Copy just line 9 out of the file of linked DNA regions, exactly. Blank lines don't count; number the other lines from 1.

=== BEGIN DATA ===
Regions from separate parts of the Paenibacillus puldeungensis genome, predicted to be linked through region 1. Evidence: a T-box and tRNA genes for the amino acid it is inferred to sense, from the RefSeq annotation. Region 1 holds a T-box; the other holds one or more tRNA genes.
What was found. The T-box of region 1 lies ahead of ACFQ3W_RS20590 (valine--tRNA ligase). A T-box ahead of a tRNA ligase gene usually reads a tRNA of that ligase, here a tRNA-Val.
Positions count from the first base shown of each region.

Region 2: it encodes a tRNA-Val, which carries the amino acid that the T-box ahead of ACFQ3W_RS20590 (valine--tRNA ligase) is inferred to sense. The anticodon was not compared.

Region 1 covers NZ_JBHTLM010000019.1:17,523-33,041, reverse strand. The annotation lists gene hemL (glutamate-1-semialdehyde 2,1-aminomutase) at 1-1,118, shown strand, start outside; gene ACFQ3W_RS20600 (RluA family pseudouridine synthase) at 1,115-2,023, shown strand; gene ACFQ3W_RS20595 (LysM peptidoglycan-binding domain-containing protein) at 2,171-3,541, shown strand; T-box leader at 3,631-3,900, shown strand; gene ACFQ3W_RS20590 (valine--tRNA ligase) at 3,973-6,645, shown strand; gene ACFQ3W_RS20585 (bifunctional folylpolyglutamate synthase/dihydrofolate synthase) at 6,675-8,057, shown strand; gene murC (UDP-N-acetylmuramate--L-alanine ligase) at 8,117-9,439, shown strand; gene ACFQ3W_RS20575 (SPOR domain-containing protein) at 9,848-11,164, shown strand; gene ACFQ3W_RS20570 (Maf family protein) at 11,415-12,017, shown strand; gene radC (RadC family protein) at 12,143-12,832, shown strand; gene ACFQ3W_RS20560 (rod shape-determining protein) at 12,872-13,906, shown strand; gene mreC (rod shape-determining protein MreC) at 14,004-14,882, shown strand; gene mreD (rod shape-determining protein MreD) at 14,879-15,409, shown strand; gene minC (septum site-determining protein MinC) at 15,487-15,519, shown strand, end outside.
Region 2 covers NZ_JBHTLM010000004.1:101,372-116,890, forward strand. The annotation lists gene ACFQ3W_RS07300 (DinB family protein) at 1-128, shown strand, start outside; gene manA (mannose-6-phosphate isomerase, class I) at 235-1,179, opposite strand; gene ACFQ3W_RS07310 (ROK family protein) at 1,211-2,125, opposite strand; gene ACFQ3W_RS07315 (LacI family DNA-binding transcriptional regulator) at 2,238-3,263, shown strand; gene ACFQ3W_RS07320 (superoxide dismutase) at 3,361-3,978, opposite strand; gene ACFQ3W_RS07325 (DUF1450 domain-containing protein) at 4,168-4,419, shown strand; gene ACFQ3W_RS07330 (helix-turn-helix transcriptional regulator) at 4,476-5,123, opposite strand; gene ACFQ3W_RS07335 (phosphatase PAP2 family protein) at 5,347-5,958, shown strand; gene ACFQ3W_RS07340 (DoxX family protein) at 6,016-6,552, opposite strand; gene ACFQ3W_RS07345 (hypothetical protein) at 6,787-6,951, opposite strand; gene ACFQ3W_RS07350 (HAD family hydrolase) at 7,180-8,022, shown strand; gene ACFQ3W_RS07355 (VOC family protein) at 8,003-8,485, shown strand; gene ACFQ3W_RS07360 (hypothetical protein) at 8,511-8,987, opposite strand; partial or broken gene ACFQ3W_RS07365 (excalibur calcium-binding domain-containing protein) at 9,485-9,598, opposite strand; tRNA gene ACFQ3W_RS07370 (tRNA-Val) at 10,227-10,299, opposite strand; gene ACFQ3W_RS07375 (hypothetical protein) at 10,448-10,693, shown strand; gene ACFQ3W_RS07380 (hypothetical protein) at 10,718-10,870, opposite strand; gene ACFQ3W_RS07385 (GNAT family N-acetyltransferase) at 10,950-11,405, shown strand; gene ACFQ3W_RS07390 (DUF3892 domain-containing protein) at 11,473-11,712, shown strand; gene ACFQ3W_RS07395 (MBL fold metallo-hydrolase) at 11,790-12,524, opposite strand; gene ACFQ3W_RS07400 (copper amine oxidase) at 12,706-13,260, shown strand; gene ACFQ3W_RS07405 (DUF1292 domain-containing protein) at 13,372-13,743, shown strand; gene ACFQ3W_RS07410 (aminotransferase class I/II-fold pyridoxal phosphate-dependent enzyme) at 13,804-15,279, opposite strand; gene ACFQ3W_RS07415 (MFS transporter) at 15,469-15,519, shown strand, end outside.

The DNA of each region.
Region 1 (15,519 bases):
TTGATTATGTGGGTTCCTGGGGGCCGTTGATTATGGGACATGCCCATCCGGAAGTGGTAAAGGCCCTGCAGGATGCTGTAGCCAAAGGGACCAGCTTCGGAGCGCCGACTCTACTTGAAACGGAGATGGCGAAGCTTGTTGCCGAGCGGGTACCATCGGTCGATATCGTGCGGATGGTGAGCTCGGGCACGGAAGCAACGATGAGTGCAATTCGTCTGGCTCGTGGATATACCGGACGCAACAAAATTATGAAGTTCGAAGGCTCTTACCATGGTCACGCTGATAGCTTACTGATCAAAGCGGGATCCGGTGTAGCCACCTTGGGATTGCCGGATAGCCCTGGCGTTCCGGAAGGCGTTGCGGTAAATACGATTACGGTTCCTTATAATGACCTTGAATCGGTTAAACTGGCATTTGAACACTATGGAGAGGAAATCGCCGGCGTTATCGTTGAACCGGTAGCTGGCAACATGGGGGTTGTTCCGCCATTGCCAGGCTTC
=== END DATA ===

TTGATTATGTGGGTTCCTGGGGGCCGTTGATTATGGGACATGCCCATCCGGAAGTGGTAAAGGCCCTGCAGGATGCTGTAGCCAAAGGGACCAGCTTCGGAGCGCCGACTCTACTTGAAACGGAGATGGCGAAGCTTGTTGCCGAGCGGGTACCATCGGTCGATATCGTGCGGATGGTGAGCTCGGGCACGGAAGCAACGATGAGTGCAATTCGTCTGGCTCGTGGATATACCGGACGCAACAAAATTATGAAGTTCGAAGGCTCTTACCATGGTCACGCTGATAGCTTACTGATCAAAGCGGGATCCGGTGTAGCCACCTTGGGATTGCCGGATAGCCCTGGCGTTCCGGAAGGCGTTGCGGTAAATACGATTACGGTTCCTTATAATGACCTTGAATCGGTTAAACTGGCATTTGAACACTATGGAGAGGAAATCGCCGGCGTTATCGTTGAACCGGTAGCTGGCAACATGGGGGTTGTTCCGCCATTGCCAGGCTTC